Information for parents and caregivers en Español
The girlshealth.gov website is a project of the Office on Women’s Health in the U.S. Department of Health and Human Services. We have created the girlshealth.gov site to help girls (ages 10-16) learn more about health, growing up, and the issues they may face. This section provides resources and links to helpful information for parents and caregivers of girls. These resources will help you prepare to deal with some of the issues your girls will likely face as they grow up. The links to online resources are organized by topic, just as they appear on girlshealth.gov.
- How you can help the young women in your life
- What if I have a son?
- About the girlshealth.gov user survey
- About girlshealth.gov website links
- For Educators
How you can help the young women in your life top
The teen years are an exciting time, but these years can also be filled with worry and struggle. Parents really matter to teens, even if teens don’t always act like it. They need your love, guidance, and support each day to help them become secure, healthy, and happy young women.
Vaccines for Your Preteen
An Educational Collaboration With
You can help your daughter through these years. Build a relationship with her that includes trust, honesty, open lines of communication, and setting limits.
With the busy lives we lead today — how can you do this?
- Spend time with your daughter.
- Be a good role model for your daughter. Eat right, exercise, deal with stress in healthy ways, and don’t use drugs, alcohol, or cigarettes.
- Try to find a good balance between work and fun in your own life. This will show your daughter that she can have balance in her life.
- Teach her good values and a sense of responsibility. Then trust her to make good choices.
- Set rules and stick with them. Setting and enforcing fair rules can help girls avoid social settings where they may run into peer pressure they can't handle.
It's normal for a teen to want to try new things. When your daughter is angry with you, she may rebel by making poor choices. Turn her mistakes into lessons, show her you still love her, and point out the good things she does. Teach her not to be ashamed of having a problem with stress, grades, weight, drugs, or alcohol. Learn about teen depression, suicide, alcohol, bullying, and drug abuse. Use the resources in this section to find out what you can do as a parent.
Even though you might feel upset and tired at times, everything you do will make a difference in your daughter's life…and at some point down the road, she will thank you!
For information and links on boy’s health issues, visit:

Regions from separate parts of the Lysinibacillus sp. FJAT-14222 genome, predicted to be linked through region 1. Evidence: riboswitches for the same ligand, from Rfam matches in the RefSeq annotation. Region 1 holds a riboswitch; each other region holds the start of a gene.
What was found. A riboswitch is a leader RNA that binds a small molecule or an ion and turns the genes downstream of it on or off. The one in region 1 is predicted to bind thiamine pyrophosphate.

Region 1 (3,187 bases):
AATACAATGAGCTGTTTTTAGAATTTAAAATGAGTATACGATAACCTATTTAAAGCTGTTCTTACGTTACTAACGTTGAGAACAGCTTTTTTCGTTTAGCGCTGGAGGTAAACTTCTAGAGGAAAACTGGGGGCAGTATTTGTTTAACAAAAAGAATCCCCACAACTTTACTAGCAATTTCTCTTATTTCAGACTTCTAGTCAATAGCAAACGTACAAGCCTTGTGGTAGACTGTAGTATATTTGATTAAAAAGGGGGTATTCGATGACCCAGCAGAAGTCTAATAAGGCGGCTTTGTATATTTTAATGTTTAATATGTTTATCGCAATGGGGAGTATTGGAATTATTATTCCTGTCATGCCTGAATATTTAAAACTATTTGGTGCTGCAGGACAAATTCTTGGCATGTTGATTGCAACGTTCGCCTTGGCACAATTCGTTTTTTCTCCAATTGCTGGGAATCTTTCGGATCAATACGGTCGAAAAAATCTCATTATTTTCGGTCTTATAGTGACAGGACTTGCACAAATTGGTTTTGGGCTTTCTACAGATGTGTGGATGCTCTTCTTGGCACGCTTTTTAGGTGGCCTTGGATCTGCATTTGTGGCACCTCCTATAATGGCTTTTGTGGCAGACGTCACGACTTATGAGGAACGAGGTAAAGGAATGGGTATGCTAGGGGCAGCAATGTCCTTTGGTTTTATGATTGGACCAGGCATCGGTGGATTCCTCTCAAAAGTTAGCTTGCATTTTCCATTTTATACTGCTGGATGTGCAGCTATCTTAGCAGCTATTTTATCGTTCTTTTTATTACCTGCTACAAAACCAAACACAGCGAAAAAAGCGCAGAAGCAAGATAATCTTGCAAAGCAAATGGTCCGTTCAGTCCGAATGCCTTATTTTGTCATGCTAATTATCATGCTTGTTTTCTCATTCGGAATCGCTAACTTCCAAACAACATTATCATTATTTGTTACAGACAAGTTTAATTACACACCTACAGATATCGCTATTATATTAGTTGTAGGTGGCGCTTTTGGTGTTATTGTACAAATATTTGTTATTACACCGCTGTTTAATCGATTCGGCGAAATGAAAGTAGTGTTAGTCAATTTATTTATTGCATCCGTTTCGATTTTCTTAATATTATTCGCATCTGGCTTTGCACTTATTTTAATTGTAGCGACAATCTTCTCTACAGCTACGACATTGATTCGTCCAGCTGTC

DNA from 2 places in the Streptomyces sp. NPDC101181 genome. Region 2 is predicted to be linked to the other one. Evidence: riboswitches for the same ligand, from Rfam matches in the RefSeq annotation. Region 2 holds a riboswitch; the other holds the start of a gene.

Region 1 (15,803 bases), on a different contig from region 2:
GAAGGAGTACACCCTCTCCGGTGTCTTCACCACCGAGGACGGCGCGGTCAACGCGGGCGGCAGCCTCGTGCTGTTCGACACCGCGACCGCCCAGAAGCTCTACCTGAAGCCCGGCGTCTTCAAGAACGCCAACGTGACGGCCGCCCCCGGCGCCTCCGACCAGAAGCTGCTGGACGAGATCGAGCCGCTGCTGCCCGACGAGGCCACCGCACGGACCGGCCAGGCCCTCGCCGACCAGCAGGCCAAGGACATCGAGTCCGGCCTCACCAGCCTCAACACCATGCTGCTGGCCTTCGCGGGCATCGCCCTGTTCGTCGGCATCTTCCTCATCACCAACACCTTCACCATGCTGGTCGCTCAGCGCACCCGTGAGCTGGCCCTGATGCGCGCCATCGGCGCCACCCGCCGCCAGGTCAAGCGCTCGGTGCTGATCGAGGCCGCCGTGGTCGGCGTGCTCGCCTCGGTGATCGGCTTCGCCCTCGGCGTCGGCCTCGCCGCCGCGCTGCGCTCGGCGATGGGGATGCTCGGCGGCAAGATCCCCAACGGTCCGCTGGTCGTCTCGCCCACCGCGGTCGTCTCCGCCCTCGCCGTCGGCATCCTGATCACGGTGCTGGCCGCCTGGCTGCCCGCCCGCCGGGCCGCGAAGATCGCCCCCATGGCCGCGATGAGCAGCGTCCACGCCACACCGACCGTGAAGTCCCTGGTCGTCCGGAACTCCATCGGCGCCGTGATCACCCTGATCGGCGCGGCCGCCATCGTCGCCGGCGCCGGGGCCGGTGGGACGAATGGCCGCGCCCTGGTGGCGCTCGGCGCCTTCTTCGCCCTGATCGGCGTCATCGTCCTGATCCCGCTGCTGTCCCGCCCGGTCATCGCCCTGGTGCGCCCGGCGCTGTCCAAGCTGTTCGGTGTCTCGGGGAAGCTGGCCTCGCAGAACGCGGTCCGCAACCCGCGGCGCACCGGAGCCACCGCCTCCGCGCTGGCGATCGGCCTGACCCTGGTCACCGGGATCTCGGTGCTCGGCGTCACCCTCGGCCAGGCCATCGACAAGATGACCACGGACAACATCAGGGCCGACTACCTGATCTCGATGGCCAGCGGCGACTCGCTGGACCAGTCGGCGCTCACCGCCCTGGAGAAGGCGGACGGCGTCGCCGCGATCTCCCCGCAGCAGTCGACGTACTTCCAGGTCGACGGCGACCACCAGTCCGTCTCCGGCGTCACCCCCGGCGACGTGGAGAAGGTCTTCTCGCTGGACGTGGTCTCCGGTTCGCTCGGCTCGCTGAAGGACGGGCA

Young Men's Health is a website for teen guys about their emotional and physical health.
KidsHealth, a health information service of the Nemours Foundation.
Family Doctor.org, a comprehensive website brought to you by the American Academy of Family Physicians.
About the girlshealth.gov user survey top
You or your child may have seen a pop-up survey while surfing the girlshealth.gov website. We are trying to learn more about how girlshealth.gov visitors use the site, what they like and do not like about the site, and what they would like us to add to the site. Girlshealth.gov will use this information to make improvements.
The survey does not ask for any personal information, such as your name or address. You do not have to take the survey if you do not want to.
The survey has been approved by the federal government.
About girlshealth.gov website links top
When a young visitor leaves our site by clicking to a resource link we provide, she will be notified if she has chosen a non-federal site. The Department of Health and Human Services takes no responsibility for, and exercises no control over, the organizations, views, accuracy, copyright or trademark compliance or legality of the material contained on outside websites. However, we have carefully chosen the links we provide; at the time we last reviewed them, they were age appropriate.
For Educators top
The girlshealth.gov website includes a section for educators. This section provides resources on the topics covered on the website specifically for people who teach girls (teachers, school administrators, and community leaders).
= This article, publication, website, or organization is from the U.S. government.
Content last reviewed September 16, 2010
Page last updated August 03, 2015